Mackenzie Sala of KenzieKate
How did you get into the stationery business?
I started KenzieKate in 2006, and it is a hybrid of all the things I’ve ever done. I worked in a wallpaper studio right out of college, which I went to for illustration; I worked at the Smithsonian and for a design firm in New York. I was in between things, working at this coffee shop in Brooklyn, and I was really unhappy. One day, a customer was so mean to me, and I decided I had to make it happen. In six months I had my company.
What are the hot trends right now for wedding invites?
People are leaning away from the formal and traditional and going for a hand-drawn aesthetic—something that looks more casual, more personal. Kind of the stationery equivalent of comfort food.
Are save-the-dates still necessary? Or are couples skipping it?
Save-the-dates have actually been super-popular lately, though you don’t necessarily need to have one, as long as your wedding is not scheduled for a major holiday or a crazy weekend like New Year’s.
What comes in a typical suite?
Invites, envelopes, reply cards, and reply envelopes, plus additional cards you can use for reception info, accommodations, or directions. We also supply an enclosure folder, so when you open the envelope a lot of stuff doesn’t fly out at you.
Did you design your own wedding invites?
I did, long before I started KenzieKate. They were these elaborate, origami-inspired folded pieces that had to be individually cut with an X-Acto blade. I’m lucky to have married a super-patient guy who spent about 40 hours one week helping me do it. We had spray mount in all the wrong places and got cuts on our hands, but we were really happy with them. We did a light blue and burnt umber color scheme, since it was a fall wedding.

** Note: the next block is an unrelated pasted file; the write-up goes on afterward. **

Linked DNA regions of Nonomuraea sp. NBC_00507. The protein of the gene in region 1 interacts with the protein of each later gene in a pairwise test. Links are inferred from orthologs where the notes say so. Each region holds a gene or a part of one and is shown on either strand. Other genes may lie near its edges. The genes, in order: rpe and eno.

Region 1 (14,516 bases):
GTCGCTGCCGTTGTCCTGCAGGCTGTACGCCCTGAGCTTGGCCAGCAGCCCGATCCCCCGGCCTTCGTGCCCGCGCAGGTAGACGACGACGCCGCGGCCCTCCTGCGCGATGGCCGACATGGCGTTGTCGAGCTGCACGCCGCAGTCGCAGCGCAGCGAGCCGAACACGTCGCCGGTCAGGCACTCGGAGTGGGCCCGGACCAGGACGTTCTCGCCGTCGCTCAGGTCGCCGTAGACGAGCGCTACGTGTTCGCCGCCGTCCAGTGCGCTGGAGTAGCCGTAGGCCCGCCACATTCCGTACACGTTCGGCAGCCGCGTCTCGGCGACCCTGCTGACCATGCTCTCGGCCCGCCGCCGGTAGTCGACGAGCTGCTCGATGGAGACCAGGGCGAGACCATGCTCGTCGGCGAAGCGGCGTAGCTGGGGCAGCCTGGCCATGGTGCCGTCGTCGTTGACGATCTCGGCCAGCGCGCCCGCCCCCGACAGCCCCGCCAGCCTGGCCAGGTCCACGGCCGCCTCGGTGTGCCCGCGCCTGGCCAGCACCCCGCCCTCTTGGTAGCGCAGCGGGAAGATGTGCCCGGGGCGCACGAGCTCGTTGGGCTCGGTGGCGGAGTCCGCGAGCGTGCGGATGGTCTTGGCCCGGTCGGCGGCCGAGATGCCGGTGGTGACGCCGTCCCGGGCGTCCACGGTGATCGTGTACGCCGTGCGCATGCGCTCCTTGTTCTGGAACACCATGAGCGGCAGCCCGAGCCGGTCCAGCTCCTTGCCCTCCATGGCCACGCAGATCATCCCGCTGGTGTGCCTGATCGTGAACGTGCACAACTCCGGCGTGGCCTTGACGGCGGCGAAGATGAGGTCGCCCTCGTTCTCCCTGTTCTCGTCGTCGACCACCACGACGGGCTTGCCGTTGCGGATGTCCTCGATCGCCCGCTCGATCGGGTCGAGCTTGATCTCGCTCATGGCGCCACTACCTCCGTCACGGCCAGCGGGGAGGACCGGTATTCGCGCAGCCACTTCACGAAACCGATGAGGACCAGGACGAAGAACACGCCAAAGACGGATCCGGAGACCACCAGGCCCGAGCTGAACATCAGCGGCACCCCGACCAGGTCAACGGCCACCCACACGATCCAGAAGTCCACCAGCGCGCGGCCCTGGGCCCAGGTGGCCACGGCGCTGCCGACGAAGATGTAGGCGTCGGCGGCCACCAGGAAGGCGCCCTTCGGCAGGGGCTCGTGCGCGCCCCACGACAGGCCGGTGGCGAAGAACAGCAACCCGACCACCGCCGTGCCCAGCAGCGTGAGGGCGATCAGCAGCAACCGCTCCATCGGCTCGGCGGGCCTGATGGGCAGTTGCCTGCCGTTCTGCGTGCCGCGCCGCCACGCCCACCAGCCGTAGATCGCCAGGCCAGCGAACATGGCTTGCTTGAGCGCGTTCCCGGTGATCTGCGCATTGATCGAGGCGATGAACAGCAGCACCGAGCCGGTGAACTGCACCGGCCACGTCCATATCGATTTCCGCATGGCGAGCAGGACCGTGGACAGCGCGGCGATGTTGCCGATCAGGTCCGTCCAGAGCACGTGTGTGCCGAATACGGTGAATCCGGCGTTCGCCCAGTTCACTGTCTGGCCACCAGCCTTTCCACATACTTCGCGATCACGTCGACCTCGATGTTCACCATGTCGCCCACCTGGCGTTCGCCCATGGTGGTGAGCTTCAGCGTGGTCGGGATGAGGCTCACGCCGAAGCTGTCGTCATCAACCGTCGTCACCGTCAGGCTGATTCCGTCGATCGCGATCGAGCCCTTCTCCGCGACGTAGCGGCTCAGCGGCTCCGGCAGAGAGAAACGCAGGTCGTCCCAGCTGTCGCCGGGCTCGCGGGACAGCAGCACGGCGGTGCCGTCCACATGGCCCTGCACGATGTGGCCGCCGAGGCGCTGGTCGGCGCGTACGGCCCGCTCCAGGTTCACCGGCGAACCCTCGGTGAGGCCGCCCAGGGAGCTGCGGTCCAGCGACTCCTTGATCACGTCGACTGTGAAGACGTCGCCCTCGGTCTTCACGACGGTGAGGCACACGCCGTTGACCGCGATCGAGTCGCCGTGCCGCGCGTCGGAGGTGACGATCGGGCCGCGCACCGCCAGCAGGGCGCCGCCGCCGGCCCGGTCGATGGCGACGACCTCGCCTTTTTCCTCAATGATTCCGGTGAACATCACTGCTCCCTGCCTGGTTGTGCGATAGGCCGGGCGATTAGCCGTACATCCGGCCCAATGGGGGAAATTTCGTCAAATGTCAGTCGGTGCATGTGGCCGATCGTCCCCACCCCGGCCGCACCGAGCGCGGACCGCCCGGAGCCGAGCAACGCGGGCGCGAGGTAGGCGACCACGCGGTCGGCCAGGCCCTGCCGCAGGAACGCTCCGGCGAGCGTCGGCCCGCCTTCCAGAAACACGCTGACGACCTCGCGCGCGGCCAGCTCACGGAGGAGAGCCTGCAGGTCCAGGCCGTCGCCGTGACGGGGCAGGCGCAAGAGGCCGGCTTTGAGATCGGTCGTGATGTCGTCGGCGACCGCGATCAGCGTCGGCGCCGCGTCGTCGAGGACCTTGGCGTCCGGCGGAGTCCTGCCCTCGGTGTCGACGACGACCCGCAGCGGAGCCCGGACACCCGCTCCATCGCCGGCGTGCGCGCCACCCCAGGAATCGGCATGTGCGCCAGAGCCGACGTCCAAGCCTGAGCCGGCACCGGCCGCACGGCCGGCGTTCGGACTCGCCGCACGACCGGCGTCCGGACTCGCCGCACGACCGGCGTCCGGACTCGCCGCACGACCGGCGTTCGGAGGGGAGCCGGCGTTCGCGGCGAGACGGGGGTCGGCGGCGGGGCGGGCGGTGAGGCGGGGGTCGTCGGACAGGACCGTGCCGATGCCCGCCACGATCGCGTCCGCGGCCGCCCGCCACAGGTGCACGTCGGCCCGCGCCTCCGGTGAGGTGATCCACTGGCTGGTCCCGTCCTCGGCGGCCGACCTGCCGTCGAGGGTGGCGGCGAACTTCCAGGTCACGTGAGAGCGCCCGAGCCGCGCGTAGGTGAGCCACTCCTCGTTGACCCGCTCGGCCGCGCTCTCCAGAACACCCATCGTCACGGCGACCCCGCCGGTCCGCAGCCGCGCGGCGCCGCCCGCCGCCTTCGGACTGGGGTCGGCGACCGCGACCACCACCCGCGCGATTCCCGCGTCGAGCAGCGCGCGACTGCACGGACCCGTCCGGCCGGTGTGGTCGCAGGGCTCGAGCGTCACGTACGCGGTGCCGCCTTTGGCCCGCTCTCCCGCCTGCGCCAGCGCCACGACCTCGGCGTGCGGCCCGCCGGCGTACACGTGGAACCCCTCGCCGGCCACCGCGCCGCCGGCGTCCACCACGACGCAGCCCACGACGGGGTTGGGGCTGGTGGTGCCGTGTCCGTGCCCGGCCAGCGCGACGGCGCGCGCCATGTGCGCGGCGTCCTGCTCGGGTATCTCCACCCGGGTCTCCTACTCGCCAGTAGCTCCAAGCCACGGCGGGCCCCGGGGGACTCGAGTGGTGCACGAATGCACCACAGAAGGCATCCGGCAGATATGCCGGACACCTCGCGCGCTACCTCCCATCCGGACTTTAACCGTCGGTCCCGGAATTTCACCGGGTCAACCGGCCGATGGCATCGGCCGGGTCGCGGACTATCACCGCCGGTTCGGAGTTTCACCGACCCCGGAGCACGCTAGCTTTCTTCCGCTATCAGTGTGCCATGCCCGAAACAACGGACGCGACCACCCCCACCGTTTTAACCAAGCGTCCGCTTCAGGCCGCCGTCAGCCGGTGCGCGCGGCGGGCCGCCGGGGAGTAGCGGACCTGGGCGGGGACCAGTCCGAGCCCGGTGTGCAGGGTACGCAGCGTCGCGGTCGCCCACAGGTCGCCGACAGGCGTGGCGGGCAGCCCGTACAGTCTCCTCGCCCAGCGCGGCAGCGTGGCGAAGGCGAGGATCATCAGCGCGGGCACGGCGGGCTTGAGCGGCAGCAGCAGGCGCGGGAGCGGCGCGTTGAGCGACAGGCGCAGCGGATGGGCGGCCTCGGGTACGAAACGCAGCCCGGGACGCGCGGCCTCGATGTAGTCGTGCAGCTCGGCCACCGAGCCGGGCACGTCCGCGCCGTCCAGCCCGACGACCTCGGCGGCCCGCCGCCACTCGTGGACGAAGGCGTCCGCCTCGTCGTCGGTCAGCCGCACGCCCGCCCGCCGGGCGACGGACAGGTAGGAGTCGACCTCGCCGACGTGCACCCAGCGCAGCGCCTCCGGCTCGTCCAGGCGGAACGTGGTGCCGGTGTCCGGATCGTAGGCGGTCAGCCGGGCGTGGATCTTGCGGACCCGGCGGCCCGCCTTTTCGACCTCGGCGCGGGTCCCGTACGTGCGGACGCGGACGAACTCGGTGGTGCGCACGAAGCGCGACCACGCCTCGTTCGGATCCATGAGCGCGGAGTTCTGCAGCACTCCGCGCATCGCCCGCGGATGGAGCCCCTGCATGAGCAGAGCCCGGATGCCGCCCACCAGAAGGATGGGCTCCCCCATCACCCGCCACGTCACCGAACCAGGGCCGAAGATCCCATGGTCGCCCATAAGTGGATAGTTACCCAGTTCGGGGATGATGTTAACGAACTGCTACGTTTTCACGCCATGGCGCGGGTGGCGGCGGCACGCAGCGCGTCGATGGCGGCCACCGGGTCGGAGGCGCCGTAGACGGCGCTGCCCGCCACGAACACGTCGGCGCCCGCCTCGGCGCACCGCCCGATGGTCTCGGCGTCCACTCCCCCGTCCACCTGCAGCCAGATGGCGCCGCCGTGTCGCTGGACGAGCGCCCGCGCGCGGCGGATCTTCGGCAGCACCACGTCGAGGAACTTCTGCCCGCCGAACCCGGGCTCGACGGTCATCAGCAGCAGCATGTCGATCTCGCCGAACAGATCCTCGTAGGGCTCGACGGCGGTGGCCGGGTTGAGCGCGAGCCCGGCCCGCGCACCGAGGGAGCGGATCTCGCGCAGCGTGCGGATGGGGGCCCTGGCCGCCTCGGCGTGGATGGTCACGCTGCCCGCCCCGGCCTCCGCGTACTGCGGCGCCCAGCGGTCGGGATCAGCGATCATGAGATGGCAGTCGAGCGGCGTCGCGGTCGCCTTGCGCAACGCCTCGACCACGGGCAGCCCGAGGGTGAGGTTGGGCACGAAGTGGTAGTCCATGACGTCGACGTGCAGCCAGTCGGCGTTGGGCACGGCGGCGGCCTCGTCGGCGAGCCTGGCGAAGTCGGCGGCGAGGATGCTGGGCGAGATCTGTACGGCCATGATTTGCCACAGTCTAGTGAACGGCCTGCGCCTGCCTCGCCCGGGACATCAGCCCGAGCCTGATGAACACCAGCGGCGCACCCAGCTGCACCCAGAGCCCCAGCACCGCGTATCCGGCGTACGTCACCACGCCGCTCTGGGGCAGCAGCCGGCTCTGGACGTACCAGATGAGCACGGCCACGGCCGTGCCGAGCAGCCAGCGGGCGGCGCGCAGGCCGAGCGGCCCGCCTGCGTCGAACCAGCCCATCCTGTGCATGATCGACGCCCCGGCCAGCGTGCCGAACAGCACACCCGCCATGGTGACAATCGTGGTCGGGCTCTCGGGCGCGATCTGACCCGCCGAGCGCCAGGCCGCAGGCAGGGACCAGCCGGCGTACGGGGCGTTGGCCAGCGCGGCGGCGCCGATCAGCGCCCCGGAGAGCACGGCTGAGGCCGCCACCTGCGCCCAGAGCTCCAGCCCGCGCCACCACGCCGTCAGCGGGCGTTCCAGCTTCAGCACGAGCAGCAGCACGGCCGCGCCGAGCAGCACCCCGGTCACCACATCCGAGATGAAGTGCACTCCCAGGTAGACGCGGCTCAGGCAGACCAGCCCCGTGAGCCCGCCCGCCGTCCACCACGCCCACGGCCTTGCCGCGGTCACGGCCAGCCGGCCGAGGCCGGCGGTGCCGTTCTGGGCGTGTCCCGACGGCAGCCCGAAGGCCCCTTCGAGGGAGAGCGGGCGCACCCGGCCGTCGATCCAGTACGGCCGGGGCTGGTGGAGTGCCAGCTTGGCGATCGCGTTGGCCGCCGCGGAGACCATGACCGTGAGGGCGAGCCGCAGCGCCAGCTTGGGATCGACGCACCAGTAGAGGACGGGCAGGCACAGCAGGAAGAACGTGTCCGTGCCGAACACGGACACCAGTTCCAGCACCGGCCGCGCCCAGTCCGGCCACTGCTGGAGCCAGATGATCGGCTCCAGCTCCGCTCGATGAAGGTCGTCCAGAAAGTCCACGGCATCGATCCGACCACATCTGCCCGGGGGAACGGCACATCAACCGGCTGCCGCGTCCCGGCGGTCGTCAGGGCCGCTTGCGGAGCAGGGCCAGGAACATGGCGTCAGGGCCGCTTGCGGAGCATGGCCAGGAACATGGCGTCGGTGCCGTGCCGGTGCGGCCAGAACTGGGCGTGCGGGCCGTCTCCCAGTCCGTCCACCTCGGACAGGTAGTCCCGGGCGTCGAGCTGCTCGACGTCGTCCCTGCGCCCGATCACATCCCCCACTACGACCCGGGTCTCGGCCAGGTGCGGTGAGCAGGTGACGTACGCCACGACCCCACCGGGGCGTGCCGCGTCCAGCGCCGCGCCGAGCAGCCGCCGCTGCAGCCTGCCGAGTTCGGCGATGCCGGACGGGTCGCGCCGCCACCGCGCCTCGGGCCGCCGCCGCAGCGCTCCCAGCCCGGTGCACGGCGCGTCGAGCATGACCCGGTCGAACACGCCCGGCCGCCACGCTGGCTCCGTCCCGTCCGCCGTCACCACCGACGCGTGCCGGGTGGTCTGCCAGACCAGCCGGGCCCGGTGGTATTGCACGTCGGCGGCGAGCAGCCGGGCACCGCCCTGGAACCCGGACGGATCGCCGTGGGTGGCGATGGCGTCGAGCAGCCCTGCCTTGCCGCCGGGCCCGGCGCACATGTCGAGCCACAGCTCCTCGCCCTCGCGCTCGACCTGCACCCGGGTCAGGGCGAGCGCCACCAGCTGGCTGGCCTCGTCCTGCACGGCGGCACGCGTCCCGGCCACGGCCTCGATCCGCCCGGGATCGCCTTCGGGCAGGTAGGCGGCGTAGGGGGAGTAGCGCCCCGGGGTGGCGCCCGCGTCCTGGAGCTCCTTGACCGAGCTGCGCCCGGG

What are some of the more unusual invites you’ve done or requests you’ve had?
We had this one great bride who was so fabulous. She was having the biggest wedding and wanted to put “Vegas, Baby!” on the top of her invitations. And we did. We put it right in there. On the response cards, she wanted the affirmative to read “Hell, yes!” That’s not for everyone, but it was in keeping with who she was and what she wanted her wedding to be.
Anything couples should avoid doing?
I think the key is to know what the rules are, which is my job. It’s the client’s job to break the rules judiciously. But one thing I hate is putting “no children” on the invitation. I recommend making a phone call rather than writing it on the invite. And sometimes people want to put registry information on there. I’d say make that a phone call, have the mother of the bride spread the news, or put it on a website. That one I haven’t really heard a good excuse for yet.
use your dollars wisely
“If you’re on a budget, skip save-the-dates in favor of an exquisite menu or a place card that will have a little more impact at the reception.”
Photo: Henry Hargreaves/New York Magazine